Second, we know the most common cause of bankruptcy is unexpected medical debt. Divorce, job loss, and small business failure are other leading causes. In cases where credit card debt is the main driver of bankruptcy, predatory lending has often been part of the equation. The data shows that the majority of people who file for bankruptcy are not trying to game the system. 

Jonathan and I agree that bankruptcy should never provide an excuse for people to live beyond their means. That’s why we focus not just on helping people file for Chapter 7, but also on helping them rebuild their finances after they receive their discharge. Today, Congress requires Americans to take a two-hour budgeting course after their bankruptcy case. That’s helpful, but it’s not nearly enough. Through sustained financial education, we aim to make sure that our debtors never end up in their position again.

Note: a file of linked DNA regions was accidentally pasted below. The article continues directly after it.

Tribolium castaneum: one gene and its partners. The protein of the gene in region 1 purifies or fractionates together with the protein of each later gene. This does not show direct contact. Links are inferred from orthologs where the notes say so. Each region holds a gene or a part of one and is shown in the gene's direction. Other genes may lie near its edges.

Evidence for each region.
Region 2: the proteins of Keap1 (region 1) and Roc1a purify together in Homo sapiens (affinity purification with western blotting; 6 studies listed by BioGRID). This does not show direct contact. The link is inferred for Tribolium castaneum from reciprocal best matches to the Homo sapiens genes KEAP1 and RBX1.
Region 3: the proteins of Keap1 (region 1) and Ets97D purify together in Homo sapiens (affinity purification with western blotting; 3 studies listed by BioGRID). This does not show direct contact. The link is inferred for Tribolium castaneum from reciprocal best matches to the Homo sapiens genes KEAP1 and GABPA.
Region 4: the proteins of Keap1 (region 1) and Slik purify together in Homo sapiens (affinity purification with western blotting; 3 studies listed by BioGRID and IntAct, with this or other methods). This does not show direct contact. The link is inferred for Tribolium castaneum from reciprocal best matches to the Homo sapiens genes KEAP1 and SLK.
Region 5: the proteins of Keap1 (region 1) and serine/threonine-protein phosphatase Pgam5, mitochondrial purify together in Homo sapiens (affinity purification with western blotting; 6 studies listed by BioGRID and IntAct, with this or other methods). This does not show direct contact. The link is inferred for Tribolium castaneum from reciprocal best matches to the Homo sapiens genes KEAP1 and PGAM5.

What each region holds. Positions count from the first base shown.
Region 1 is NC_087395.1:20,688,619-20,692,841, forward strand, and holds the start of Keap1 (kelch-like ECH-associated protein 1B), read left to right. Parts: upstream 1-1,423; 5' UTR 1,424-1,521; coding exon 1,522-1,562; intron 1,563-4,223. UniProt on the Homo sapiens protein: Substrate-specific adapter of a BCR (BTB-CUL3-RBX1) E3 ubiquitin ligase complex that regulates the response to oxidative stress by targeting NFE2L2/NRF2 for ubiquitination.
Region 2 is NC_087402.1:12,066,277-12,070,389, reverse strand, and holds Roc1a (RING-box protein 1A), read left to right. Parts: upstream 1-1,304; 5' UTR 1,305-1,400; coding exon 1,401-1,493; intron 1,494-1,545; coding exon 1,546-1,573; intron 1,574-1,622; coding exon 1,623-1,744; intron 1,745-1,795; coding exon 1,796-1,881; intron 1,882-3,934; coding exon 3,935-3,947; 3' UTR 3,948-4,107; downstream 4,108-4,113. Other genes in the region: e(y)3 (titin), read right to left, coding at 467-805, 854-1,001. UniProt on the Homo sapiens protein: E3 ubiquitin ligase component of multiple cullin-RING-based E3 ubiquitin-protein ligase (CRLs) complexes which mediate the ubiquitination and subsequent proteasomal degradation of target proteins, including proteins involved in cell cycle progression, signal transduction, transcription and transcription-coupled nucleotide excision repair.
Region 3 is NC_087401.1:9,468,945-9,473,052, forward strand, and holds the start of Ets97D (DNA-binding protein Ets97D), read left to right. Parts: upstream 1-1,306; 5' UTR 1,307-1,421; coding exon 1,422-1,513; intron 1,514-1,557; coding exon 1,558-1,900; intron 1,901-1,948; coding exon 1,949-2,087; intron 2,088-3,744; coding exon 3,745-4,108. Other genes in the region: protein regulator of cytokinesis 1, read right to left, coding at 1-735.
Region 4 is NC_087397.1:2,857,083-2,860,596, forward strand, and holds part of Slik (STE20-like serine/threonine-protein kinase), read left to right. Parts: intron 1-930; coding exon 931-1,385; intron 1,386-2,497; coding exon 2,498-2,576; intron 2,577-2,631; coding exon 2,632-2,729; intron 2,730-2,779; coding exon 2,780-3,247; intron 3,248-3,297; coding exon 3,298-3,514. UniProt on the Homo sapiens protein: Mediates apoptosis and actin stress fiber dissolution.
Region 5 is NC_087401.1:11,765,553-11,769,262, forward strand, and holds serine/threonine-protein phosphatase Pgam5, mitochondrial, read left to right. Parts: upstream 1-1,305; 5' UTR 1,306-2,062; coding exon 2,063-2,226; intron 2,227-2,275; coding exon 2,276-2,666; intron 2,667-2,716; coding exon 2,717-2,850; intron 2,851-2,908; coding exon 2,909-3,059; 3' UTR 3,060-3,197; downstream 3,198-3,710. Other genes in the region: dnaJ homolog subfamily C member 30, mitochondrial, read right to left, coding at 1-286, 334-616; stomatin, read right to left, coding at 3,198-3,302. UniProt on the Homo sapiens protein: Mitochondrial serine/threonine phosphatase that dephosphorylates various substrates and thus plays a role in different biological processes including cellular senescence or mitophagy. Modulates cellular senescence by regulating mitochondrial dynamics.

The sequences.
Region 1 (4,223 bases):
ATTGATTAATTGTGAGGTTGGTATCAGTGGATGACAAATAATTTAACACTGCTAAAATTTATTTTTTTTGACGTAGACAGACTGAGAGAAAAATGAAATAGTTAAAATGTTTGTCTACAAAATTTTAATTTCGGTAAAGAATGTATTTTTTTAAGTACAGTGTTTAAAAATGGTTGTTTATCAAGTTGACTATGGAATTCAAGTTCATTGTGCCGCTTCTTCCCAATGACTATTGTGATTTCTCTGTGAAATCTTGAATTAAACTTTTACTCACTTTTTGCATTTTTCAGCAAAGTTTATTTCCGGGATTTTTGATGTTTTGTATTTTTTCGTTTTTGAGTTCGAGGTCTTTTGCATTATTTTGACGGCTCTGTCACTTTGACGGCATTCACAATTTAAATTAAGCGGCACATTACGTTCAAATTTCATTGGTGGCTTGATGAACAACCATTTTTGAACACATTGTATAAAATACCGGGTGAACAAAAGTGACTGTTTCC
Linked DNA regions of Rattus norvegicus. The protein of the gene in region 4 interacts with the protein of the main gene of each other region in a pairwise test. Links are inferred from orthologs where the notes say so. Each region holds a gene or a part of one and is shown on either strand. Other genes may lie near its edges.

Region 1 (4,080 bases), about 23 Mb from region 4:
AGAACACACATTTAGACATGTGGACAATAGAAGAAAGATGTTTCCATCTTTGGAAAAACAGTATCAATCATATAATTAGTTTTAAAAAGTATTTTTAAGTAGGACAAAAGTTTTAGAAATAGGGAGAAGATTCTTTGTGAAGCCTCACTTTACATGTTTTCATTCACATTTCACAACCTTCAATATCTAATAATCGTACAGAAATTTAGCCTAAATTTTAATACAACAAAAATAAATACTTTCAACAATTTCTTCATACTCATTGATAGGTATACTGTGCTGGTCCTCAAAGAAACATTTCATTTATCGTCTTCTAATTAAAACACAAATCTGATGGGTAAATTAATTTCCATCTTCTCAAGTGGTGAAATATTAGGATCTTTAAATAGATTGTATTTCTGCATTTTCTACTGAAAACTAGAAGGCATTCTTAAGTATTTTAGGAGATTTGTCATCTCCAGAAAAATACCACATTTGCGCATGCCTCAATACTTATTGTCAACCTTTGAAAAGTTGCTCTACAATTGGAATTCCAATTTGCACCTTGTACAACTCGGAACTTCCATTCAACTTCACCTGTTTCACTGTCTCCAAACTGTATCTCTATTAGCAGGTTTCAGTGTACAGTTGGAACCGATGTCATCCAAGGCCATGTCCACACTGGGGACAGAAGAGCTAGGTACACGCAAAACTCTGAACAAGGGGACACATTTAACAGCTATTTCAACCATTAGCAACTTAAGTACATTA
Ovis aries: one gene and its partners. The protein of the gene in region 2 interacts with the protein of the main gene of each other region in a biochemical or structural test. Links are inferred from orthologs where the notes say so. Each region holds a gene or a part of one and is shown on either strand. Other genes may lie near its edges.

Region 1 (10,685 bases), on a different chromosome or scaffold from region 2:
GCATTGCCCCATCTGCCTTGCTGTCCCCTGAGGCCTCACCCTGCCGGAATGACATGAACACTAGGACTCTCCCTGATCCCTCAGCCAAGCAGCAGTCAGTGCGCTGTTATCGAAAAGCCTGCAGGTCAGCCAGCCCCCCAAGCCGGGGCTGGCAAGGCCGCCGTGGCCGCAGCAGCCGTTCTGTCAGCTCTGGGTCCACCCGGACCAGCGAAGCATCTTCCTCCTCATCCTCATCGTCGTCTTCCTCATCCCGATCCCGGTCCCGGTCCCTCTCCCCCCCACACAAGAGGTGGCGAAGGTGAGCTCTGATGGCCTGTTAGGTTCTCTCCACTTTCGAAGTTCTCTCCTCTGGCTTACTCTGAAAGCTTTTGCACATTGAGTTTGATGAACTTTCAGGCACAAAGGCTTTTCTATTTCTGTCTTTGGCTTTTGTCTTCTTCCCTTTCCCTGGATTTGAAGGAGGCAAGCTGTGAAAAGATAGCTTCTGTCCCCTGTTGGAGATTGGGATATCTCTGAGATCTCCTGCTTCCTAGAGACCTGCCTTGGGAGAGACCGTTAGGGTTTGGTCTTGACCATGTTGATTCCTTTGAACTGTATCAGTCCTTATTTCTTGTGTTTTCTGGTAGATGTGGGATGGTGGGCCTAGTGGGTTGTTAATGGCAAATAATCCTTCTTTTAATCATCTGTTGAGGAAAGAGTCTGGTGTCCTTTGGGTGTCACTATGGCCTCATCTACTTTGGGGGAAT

As Bruce Mann outlines in Republic of Debtors, bankruptcy played a large part in defining the American experiment. One only needs to consider the alternatives—prison, servitude, and death—to understand why.

In our view, Chapter 7, like Chapter 11, is one of the best parts of American capitalism. It allows honest but unfortunate debtors—like Abraham Lincoln—to get back on their feet and reenter productive economic life. It’s about second chances. And that’s something we can all appreciate. 

Where We Fit In

By Rohan Pavuluri

July 20, 2016

At Upsolve, our friends often ask us the same questions: “Isn’t bankruptcy pretty complicated? Doesn’t it help to have a lawyer?” Our answers never change. Yes.

Ten times out of ten, Jonathan and I would prefer to live in a world in which every low-income American had access to a free lawyer whenever they needed help.